Overactive bladder syndrome prescribing considerations

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The International Continence Society defines OAB as: A condition with characteristic symptoms of urinary urgency, usually accompanied by frequency and nocturia, with or without urgency incontinence, in the absence of urinary tract infection or other obvious pathology.2

Urgency is defined as the complaint of a sudden, compelling desire to pass urine which is difficult to defer, and urgency incontinence is the involuntary leakage of urine, associated with a sudden compelling desire to void.3

In terms of frequency, up to seven episodes during waking hours are considered normal, but this number is highly variable based on hours of sleep, fluid intake, comorbid medical conditions, and other factors.

Nocturia is defined as frequent nighttime voiding. These four factors are considered the pivotal drivers of quality of life (QoL) deterioration in patients living with OAB.2,3

What causes OAB?

The aetiology of OAB is multifaceted, linked to age-related anatomical and tissue changes, lifestyle choices, comorbidities, and personal factors. Beyond profoundly affecting QoL, OAB exerts a broader health toll. Patients with nocturia may develop depression due to sleep disruption, elevating the risk of bone fractures and mortality – especially in elderly patients.4,5

Urinary urgency and frequency are the two primary symptoms of OAB and are often linked to involuntary contractions of the detrusor smooth muscle, referred to as detrusor overactivity (DO). DO is the main underlying cause of OAB, affecting >60% of patients. In men,  this figure is higher, affecting ~70% of patients.5

Several factors contribute to the development of OAB that affect bladder smooth muscle, neuronal function, and urothelial function. Although OAB can affect children and young adults, this condition is most common in patients >40-years. Ageing is associated with increasing fibrosis of the detrusor that may contribute to the reduced bladder compliance and DO observed in patients.2,5

Inflammation markers increase with age in OAB patients. Bladder outlet obstruction causes bladder wall changes, including hypertrophy, fibrosis, and urothelial dysfunction, with toll-like receptors implicated in inflammation.5

Psychological stress contributes to OAB development, with local and central changes in bladder function driven by corticotropin-releasing factors and catecholamines.5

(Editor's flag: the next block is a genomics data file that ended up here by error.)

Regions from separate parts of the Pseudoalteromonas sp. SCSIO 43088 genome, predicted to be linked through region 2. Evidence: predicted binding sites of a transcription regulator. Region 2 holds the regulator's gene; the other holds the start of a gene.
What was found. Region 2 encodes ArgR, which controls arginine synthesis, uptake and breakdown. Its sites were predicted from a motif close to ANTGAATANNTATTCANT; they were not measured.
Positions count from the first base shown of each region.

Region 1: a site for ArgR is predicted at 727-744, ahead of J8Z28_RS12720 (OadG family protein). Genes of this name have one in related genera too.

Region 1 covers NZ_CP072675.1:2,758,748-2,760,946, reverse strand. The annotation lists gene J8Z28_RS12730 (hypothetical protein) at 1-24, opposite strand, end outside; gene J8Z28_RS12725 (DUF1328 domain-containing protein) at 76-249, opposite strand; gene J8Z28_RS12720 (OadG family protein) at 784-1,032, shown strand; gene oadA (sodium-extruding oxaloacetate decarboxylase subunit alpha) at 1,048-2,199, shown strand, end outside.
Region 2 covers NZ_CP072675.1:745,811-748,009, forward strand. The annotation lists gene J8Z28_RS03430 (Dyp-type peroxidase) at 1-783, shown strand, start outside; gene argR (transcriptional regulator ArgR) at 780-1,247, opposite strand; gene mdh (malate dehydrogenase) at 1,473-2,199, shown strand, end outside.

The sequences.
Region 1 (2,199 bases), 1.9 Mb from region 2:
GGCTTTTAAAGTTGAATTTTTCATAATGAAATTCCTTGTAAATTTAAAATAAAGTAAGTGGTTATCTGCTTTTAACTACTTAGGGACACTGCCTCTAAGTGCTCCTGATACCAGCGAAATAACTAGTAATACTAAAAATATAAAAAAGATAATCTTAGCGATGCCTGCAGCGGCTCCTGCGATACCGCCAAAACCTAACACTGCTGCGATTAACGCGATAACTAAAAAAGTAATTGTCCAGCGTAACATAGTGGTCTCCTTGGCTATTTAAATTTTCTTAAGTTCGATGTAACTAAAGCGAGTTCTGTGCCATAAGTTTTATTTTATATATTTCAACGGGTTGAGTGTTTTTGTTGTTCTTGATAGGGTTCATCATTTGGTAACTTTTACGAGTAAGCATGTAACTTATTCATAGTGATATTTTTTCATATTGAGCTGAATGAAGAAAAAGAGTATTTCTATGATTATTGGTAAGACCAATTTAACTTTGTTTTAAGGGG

Obesity and metabolic syndrome show associations with OAB, possibly due to inflammation and oxidative stress. Obesity appears to be an independent predictor for OAB.5

Undetected low-level bacterial infections may underlie refractory OAB, with infection increasing sensory responses to bladder filling, possibly through elevated tissue cytokines.5

How is OAB diagnosed?

It is important to note that there are often no visible clinical signs of OAB. A careful history and evaluation are the cornerstones of diagnosis. A detailed patient history should include assessments for conditions like recurrent urinary tract infections, bladder calculi, and bladder tumours.6

Furthermore, clinicians should investigate general factors and other risk factors that can contribute to OAB such as diabetes, stroke, spinal cord injuries, multiple sclerosis, pelvic surgeries, immobility, dementia, and medication use.6

Some medications impact the functioning of the bladder such as reducing urethral pressure or causing excess urine production. Radiotherapy for certain cancers can also irritate the bladder lining, affecting bladder functioning.6

The physical evaluation should include an abdominal examination for masses or distension, neurological screening for upper and lower motor lesions, rectal examination for anal sphincter tone, and vaginal examination for pelvic organ prolapse and signs of leakage.6

A bladder diary, detailing daily bladder habits, is a valuable initial assessment tool, helping understand voiding frequency, volume, and patterns.6

Laboratory tests, including urine analysis, culture, and blood tests, are recommended. Post-void residual urine can be measured using ultrasound or catheterisation, with uroflowmetry to assess urinary flow patterns.6

Management options

OAB management includes both non-pharmacological and pharmacological interventions. First-line interventions include non-pharmacological strategies such as patient education, lifestyle modifications (eg smoking cessation, weight reduction, dietary changes [reducing caffeine, acidic foods, and alcohol intake], bowel regulation, and exercise), bladder retraining, and pelvic floor muscle training.6

Bladder retraining involves regular urination intervals, increasing bladder capacity over time. Pelvic floor muscle training can reduce detrusor contractions and episodes of urgency and urge incontinence.6

Second-line interventions include the use of anticholinergics, which are the mainstay of pharmacological treatment in OAB. These agents inhibit cholinergic-muscarinic receptors at the neuromuscular junction, reducing parasympathetic-induced detrusor contractions. They may also act on urothelial sensory receptors, inhibiting afferent nerve activity.3,6

Flavoxate was the first antimuscarinic agent approved (1970), followed by oxybutynin (1975), which showed superior efficacy in the management of OAB compared to flavoxate. In 1996, tolterodine was introduced as another agent in this class. In 2004, darifenacin, solifenacin, and trospium were approved.6,7

Despite their efficacy, anticholinergics are associated with bothersome side effects, leading to treatment discontinuation. Commonly reported side effects of antimuscarinics include dry mouth, constipation, blurred vision, gastro-oesophageal reflux, and cognitive impairment.7

Superior side effect profile of newer antimuscarinics

New antimuscarinics such as solifenacin are associated with a more favourable side effect profile compared to older medications. Furthermore, less frequent dosing is required.7